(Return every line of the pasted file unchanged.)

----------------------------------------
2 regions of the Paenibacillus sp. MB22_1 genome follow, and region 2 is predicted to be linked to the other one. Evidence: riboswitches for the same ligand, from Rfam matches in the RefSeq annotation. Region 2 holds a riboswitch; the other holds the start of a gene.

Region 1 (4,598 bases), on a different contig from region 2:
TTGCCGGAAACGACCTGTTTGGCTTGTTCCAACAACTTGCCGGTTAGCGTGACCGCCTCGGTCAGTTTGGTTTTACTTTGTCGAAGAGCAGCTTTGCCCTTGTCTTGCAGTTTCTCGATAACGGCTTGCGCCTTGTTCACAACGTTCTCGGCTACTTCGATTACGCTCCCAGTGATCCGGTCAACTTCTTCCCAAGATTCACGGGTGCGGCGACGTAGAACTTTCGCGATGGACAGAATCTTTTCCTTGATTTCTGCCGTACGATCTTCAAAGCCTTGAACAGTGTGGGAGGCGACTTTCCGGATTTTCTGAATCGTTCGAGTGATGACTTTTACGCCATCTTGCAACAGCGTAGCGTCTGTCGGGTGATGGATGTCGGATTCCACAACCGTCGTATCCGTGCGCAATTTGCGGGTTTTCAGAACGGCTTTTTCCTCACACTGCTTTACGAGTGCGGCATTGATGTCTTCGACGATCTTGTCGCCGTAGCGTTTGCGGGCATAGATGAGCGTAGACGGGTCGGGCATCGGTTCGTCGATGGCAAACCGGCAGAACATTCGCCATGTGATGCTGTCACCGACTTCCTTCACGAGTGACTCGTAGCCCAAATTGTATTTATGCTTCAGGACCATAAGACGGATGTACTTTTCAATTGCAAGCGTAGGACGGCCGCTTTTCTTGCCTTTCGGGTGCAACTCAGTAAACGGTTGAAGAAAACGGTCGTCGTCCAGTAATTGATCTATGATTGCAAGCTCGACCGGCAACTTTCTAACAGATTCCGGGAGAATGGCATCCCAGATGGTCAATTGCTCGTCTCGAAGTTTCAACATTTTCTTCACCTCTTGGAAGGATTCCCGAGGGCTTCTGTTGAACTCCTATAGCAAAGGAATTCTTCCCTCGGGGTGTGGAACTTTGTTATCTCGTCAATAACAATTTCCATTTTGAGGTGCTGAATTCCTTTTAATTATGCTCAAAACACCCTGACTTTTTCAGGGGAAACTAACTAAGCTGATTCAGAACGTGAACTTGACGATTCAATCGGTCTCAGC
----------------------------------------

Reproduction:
2 regions of the Paenibacillus sp. MB22_1 genome follow, and region 2 is predicted to be linked to the other one. Evidence: riboswitches for the same ligand, from Rfam matches in the RefSeq annotation. Region 2 holds a riboswitch; the other holds the start of a gene.

Region 1 (4,598 bases), on a different contig from region 2:
TTGCCGGAAACGACCTGTTTGGCTTGTTCCAACAACTTGCCGGTTAGCGTGACCGCCTCGGTCAGTTTGGTTTTACTTTGTCGAAGAGCAGCTTTGCCCTTGTCTTGCAGTTTCTCGATAACGGCTTGCGCCTTGTTCACAACGTTCTCGGCTACTTCGATTACGCTCCCAGTGATCCGGTCAACTTCTTCCCAAGATTCACGGGTGCGGCGACGTAGAACTTTCGCGATGGACAGAATCTTTTCCTTGATTTCTGCCGTACGATCTTCAAAGCCTTGAACAGTGTGGGAGGCGACTTTCCGGATTTTCTGAATCGTTCGAGTGATGACTTTTACGCCATCTTGCAACAGCGTAGCGTCTGTCGGGTGATGGATGTCGGATTCCACAACCGTCGTATCCGTGCGCAATTTGCGGGTTTTCAGAACGGCTTTTTCCTCACACTGCTTTACGAGTGCGGCATTGATGTCTTCGACGATCTTGTCGCCGTAGCGTTTGCGGGCATAGATGAGCGTAGACGGGTCGGGCATCGGTTCGTCGATGGCAAACCGGCAGAACATTCGCCATGTGATGCTGTCACCGACTTCCTTCACGAGTGACTCGTAGCCCAAATTGTATTTATGCTTCAGGACCATAAGACGGATGTACTTTTCAATTGCAAGCGTAGGACGGCCGCTTTTCTTGCCTTTCGGGTGCAACTCAGTAAACGGTTGAAGAAAACGGTCGTCGTCCAGTAATTGATCTATGATTGCAAGCTCGACCGGCAACTTTCTAACAGATTCCGGGAGAATGGCATCCCAGATGGTCAATTGCTCGTCTCGAAGTTTCAACATTTTCTTCACCTCTTGGAAGGATTCCCGAGGGCTTCTGTTGAACTCCTATAGCAAAGGAATTCTTCCCTCGGGGTGTGGAACTTTGTTATCTCGTCAATAACAATTTCCATTTTGAGGTGCTGAATTCCTTTTAATTATGCTCAAAACACCCTGACTTTTTCAGGGGAAACTAACTAAGCTGATTCAGAACGTGAACTTGACGATTCAATCGGTCTCAGC